Many years ago, when we were renting a house in a town outside of Seattle,…
Roadside herbicide spraying has long been a controversial issue in Lane County, and that hasn’t changed.
Lane County served as a model for environmental stewardship when it banned roadside herbicide spraying in 2008 in response to community concerns. Mowing and other mechanical/manual techniques have proven largely effective at managing our county roadsides since then. Unfortunately, inadequate funding has negatively impacted that effectiveness, so a task force was convened in 2015 to deal with the problem. While some members of the task force were reportedly skeptical about lifting the moratorium on herbicides, they understood the need for addressing problem areas. As a result, ordinance 16-07 was passed in July 2016. The task force recommended several well-considered measures to protect and inform the public while allowing for limited use of herbicide spray.
Most of the problem areas relate to guardrails that are not easily reached by mowers. This month, the county announced that roadside spraying would be reinstituted along 400 miles of guardrails. (I suppose the idea of “limited” means different things to different people.) Excess vegetation can be dangerous as it grows toward the roadside and should be managed. Yet, it is evident from a quick ride around the area that not all guardrails present this problem. Guardrails are almost all over embankments, ditches, and waterways. County documents clearly state: “Studies documenting the presence of herbicides in area streams and effects of herbicides on salmon point to the need for public agencies to serve as models of environmental stewardship in landscape management.” The county does require a buffer zone around documented waterways, but a confounding problem is that many temporary seasonal streams are not documented and, therefore, not protected. Run-off after the use of herbicides will carry the chemicals from treated areas into these temporary waterways. These will then drain into larger waterways, thus defeating the effort to protect waterways directly.
While the Board of Health reached out to partners to identify less harmful herbicides, concerns remained about those that are allowed. For example, exposure to triclopyr has been associated with breast cancer and genetic mutations in people, (See pesticide.org/pesticide_factsheets), and has been shown to decrease survival in nestling birds and to alter frog behavior. Roads often serve as pollinator corridors, so herbicides can cause health problems for bees and birds, fish and other wildlife. The task force advised that “impacts to other species, including pollinators and amphibians should be considered.”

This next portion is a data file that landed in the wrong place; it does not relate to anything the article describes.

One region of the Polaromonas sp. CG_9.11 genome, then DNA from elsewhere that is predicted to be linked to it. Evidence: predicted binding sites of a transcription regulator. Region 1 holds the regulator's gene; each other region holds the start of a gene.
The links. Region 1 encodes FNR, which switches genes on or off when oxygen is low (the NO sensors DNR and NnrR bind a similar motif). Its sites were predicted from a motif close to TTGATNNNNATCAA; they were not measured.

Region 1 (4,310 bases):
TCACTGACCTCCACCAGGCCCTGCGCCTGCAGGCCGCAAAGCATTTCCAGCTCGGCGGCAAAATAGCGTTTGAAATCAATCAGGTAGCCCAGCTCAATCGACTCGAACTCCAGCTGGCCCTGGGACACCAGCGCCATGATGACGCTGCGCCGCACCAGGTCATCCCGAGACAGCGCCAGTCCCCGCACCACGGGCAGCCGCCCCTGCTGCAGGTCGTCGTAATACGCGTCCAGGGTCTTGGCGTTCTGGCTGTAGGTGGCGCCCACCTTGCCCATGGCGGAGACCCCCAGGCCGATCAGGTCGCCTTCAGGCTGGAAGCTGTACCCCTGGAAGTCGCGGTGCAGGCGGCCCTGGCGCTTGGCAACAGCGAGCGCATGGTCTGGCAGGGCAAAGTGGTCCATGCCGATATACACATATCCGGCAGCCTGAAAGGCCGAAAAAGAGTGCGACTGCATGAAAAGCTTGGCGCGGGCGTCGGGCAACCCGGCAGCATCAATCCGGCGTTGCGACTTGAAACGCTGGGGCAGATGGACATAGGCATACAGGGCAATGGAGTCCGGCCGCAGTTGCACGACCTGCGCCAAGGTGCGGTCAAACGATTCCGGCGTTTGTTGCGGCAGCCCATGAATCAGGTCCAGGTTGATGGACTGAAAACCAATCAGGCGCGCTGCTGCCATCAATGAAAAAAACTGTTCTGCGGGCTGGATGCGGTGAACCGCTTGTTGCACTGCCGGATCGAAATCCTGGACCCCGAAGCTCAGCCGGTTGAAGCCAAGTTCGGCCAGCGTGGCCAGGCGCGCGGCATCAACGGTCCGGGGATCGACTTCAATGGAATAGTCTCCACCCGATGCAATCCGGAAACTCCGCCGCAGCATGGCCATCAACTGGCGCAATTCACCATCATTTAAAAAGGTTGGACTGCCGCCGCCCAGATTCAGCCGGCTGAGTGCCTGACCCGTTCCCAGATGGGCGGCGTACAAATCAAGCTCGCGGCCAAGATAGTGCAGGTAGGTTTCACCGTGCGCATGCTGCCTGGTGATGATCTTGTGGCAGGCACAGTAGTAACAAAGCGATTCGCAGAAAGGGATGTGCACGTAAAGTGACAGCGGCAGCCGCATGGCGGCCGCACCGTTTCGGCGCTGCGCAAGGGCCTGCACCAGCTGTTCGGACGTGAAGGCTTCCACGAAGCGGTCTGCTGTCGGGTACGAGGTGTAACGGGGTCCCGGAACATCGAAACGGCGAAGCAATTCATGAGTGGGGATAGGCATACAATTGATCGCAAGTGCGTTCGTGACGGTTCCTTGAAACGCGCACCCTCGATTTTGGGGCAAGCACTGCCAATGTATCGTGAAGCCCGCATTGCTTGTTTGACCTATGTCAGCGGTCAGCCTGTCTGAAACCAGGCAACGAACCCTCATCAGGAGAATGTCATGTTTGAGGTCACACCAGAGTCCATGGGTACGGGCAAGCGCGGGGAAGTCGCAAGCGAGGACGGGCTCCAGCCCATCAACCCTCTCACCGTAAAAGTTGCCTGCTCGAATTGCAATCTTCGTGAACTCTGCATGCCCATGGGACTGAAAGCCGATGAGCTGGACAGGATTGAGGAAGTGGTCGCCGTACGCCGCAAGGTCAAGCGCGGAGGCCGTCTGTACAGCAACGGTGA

We commend the task force for sound recommendations including: “All decision making and process development will be transparent to the public and guided by human and environmental health considerations.” It’s up to us to be sure the county adheres to this, but there is much we do not know. We know that the county roads were inventoried, but we don’t know what was learned. Which areas are being prioritized? What are the criteria? Do we know if any seasonal streams are below the guard rails at targeted sites? To protect the public, the task force advised that signs be posted at sites a week before spraying, and then site information be made available on-line. We would also appreciate a list of proposed targets before spraying. The citizens of Lane County are savvy and could share valuable information about whether specific areas are actually in need of treatment, as well as the location of problem sites, temporary streams, etc. Some confusion exists about the spray process as well. Typically an area would be mowed first before spray application. If not, untrimmed but dying vegetation may create fire hazards and visual obstructions. But if, as stated, there are not enough mowers or the mowers cannot reach the vegetation, will the protocol be different?
The county ordinance states that “mechanical and manual methods will continue to be the primary tools within our program.” According to a county spokesperson, they have only five mowing vehicles and are understaffed, so do not have enough people to work manually at the problem sites. Worker safety, which may be compromised around guardrails on curvy roads, is of paramount importance. More workers, protective clothing, and temporarily closing lanes for worker safety would help a lot.
It would seem that much of the problem does not come down to the effectiveness of manual vs. herbicide control, but that the overriding problem is inadequate funding to carry out the program as originally requested by the people of Lane County. We hope that budget changes in the near future allow more money for effective mower and manual control.
If you live along county roads, one of the most important things you can do right now is to register your property as a no-spray area: lanecounty.wufoo.com/forms/no-spray-area-application/
Wherever you live, remind county officials that we are concerned about the use of chemicals in public places. Insist on transparency and limited use of herbicides.
The contact person for the Vegetation Management Program is Pamela Reber, Natural Resource Specialist 541.682.8521, firstname.lastname@example.org. Or contact the Lane County Board of Commissioners: email@example.com